I suggest that you might want to consider some other breeds which are both less challenging to own, and less treacherous in terms of health and temperament problems. Shiloh Shepherds were developed as a breed specifically for health and temperament, and they have a much softer, easygoing temperament than the GSD.
posted by biscotti at 7:02 AM on October 29, 2007


We got our real german shepherd here in the states due to a german "loophole." It was something along the lines of the breeder paying by litter and not individual dog. The mother only had three puppies so it was not worth registering them. They brought them here and sold them, very carefully picking people who would treat them well and sign papers saying they would have them spayed and neutered so one could not breed them. Maybe you could try to find something like this. We got him for $300.

This was the best thing to happen to us, our dogs brothers and sisters sold for $1k-3k untrained. And if fully shutzhund (sp) & police trained they were $10k. Its impossible to explain how much smarter my shepherd is compared to my purebred yellow lab.

We also have our dogs on the BARF diet, i highly recommend it. They have been doing really well on it for the last three years. I also suggest training your shepherd. They are extremely receptive to it and ours truly enjoys learning. Basic training for sure, maybe get some ducks and teach him to herd, things like that.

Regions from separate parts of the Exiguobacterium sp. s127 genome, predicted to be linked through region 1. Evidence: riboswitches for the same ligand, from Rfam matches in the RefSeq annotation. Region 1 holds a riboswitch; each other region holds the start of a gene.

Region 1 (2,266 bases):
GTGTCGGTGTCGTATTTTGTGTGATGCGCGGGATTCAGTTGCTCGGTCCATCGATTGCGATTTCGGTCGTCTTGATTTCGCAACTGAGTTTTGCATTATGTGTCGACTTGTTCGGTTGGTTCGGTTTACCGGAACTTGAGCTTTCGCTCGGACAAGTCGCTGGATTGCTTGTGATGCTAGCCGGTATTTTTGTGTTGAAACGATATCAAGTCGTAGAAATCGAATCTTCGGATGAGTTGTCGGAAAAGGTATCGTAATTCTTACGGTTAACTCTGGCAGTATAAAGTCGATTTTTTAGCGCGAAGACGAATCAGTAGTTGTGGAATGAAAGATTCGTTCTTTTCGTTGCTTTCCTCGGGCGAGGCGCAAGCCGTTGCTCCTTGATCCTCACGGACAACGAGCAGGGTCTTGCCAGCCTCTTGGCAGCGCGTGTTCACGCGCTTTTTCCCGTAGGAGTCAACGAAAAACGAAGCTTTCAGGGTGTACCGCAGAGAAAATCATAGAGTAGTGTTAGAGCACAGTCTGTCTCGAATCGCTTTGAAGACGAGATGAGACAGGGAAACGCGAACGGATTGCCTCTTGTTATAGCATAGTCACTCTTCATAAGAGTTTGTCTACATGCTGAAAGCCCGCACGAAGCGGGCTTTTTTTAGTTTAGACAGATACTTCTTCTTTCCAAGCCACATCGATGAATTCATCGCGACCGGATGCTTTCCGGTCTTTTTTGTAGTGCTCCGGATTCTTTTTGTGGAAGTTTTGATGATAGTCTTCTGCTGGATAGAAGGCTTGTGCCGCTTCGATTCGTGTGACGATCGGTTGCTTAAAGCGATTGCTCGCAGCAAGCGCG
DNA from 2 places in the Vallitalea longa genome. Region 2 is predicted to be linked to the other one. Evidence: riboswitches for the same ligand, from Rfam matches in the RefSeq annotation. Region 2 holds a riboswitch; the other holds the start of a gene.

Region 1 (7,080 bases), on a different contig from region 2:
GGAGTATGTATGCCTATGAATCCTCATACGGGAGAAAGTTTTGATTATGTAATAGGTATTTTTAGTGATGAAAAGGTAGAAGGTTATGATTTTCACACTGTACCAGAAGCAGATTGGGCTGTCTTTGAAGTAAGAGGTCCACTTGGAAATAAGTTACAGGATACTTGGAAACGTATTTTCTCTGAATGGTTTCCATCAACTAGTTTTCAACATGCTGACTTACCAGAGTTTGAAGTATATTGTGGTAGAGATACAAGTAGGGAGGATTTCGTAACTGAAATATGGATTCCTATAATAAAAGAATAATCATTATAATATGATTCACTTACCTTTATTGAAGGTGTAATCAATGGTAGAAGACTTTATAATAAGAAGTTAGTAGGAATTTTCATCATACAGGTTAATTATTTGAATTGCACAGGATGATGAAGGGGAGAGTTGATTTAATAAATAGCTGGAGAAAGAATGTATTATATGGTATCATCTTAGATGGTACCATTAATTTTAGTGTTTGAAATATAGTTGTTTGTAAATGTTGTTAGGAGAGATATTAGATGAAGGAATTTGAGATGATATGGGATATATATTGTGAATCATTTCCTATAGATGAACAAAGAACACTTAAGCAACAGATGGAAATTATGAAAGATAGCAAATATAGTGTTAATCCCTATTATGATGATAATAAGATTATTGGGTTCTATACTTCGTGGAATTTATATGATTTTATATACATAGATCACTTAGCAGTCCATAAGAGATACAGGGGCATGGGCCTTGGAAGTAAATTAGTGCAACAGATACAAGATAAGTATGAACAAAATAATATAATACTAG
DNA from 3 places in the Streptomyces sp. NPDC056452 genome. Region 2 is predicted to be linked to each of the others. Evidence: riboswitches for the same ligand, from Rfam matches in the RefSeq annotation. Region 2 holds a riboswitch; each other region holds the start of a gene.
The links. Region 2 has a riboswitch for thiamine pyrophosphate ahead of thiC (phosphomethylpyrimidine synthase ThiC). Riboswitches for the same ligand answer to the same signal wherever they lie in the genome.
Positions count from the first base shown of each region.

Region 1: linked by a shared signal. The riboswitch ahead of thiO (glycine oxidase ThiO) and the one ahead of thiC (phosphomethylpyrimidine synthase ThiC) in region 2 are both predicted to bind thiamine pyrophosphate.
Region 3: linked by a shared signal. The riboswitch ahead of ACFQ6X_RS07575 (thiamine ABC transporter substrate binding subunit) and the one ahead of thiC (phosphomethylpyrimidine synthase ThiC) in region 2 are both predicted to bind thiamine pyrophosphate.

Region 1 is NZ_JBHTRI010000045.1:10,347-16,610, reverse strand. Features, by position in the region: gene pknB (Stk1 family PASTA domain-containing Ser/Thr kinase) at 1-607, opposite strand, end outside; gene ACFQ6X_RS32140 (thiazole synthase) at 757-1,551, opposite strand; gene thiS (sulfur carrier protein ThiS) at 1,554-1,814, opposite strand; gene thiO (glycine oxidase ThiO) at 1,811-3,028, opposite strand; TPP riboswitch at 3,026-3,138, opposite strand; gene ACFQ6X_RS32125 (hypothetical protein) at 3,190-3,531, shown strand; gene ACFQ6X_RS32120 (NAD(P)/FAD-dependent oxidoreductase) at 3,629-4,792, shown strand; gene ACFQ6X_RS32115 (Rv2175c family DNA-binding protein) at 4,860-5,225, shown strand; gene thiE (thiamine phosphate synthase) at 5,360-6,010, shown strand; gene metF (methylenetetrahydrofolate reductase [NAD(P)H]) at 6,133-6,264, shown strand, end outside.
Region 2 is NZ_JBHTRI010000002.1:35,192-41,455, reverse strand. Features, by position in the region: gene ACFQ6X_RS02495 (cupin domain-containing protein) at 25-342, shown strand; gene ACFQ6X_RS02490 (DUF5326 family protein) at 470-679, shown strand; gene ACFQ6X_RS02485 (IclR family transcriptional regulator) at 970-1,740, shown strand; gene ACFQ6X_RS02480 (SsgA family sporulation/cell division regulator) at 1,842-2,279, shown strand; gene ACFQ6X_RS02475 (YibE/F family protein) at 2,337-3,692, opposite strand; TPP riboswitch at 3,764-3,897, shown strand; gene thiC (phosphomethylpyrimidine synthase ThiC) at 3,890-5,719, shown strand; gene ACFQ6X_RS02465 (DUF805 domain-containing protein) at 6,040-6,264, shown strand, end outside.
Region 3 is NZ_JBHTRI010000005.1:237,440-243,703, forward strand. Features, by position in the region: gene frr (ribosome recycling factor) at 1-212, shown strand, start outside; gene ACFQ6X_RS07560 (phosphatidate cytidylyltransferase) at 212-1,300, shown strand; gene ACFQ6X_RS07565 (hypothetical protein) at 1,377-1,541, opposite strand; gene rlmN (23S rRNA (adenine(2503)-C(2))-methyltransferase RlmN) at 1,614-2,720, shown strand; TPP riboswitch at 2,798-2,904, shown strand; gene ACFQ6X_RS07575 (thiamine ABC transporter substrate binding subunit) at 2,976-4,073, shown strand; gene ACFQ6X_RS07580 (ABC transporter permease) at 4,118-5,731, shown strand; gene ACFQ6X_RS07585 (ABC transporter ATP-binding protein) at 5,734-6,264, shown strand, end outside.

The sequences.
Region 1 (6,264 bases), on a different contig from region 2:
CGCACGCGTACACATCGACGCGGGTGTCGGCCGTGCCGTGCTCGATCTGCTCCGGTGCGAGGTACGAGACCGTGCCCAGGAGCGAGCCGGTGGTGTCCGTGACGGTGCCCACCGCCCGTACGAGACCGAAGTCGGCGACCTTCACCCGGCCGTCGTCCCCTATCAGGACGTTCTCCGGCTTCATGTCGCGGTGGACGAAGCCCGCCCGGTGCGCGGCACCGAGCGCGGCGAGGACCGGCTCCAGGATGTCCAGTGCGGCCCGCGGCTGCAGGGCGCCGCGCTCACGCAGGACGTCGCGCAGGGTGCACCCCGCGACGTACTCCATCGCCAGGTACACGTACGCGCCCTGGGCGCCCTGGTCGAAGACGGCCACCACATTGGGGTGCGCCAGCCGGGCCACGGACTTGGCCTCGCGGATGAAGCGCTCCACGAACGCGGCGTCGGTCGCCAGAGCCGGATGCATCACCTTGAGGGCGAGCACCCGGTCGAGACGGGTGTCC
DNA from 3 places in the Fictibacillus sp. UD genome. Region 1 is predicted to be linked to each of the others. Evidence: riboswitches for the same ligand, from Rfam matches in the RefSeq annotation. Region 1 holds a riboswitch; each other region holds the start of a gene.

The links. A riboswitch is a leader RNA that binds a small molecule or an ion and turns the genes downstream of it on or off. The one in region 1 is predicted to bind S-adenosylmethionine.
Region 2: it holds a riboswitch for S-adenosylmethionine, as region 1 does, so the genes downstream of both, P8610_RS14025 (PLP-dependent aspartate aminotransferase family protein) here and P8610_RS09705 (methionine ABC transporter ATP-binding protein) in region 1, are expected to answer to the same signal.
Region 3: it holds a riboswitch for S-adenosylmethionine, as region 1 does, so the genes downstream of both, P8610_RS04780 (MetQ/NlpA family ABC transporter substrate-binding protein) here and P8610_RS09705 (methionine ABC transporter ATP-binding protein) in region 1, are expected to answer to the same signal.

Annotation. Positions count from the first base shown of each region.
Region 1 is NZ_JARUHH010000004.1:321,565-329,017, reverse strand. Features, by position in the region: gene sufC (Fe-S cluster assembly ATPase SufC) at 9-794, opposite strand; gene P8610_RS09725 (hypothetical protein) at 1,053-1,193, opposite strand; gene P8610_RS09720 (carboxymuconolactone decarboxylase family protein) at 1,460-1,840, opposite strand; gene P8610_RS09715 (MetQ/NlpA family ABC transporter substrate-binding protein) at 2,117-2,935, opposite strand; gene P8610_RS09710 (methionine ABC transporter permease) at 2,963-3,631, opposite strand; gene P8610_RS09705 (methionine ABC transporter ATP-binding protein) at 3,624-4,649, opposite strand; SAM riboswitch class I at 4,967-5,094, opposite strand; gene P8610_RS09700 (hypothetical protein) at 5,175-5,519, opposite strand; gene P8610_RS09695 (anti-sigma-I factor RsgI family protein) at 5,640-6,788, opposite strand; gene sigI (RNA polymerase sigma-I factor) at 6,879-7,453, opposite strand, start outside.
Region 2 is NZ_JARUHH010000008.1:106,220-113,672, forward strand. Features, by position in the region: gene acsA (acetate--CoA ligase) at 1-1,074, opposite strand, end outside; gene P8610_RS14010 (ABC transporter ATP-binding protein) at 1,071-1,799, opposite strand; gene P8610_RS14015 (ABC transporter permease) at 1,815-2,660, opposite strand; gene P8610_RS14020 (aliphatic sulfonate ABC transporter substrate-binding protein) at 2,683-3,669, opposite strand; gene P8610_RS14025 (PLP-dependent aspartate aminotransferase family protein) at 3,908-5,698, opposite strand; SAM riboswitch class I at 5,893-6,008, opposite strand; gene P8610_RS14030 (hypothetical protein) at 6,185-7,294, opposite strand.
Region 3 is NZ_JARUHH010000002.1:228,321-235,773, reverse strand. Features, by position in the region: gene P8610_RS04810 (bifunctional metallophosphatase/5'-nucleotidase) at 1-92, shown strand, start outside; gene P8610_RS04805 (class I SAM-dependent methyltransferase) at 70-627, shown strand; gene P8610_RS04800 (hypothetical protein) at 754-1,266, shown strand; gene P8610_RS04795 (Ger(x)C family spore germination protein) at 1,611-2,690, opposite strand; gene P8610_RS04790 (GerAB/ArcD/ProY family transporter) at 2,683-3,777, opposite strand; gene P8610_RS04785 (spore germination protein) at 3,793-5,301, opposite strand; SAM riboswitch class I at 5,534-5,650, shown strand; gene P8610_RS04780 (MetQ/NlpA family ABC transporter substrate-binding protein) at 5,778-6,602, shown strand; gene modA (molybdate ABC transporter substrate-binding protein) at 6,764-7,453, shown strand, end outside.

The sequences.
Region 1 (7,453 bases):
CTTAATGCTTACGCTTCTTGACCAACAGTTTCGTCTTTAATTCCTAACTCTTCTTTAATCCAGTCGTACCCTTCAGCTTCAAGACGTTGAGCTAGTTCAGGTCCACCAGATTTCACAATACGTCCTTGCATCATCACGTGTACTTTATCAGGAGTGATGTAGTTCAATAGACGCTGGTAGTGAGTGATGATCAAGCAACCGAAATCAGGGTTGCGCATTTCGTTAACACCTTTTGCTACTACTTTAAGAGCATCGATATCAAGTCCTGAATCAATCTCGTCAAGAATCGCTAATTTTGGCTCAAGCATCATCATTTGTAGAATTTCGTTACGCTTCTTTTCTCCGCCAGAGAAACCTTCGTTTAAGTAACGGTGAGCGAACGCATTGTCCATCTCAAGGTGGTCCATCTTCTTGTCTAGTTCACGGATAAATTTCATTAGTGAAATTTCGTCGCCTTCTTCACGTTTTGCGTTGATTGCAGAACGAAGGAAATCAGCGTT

And as mentioned above it is true "real" germen shepherds (not "american" germen shepherds) are less likely to get hip displaysia among other problems.
posted by Black_Umbrella at 7:49 AM on October 29, 2007


oh yea, and meet the parents of the puppy!!! This is extremely important! not only will your GSD look like them once his black coat goes away, but also will act like them. Test their temperament, discipline, etc. thoroughly. This is Very important to do.
posted by Black_Umbrella at 7:53 AM on October 29, 2007


This is kind of an offbeat suggestion, but it might work. I'm not sure where you live, but are there guide-dog foundations that use German shepherds nearby?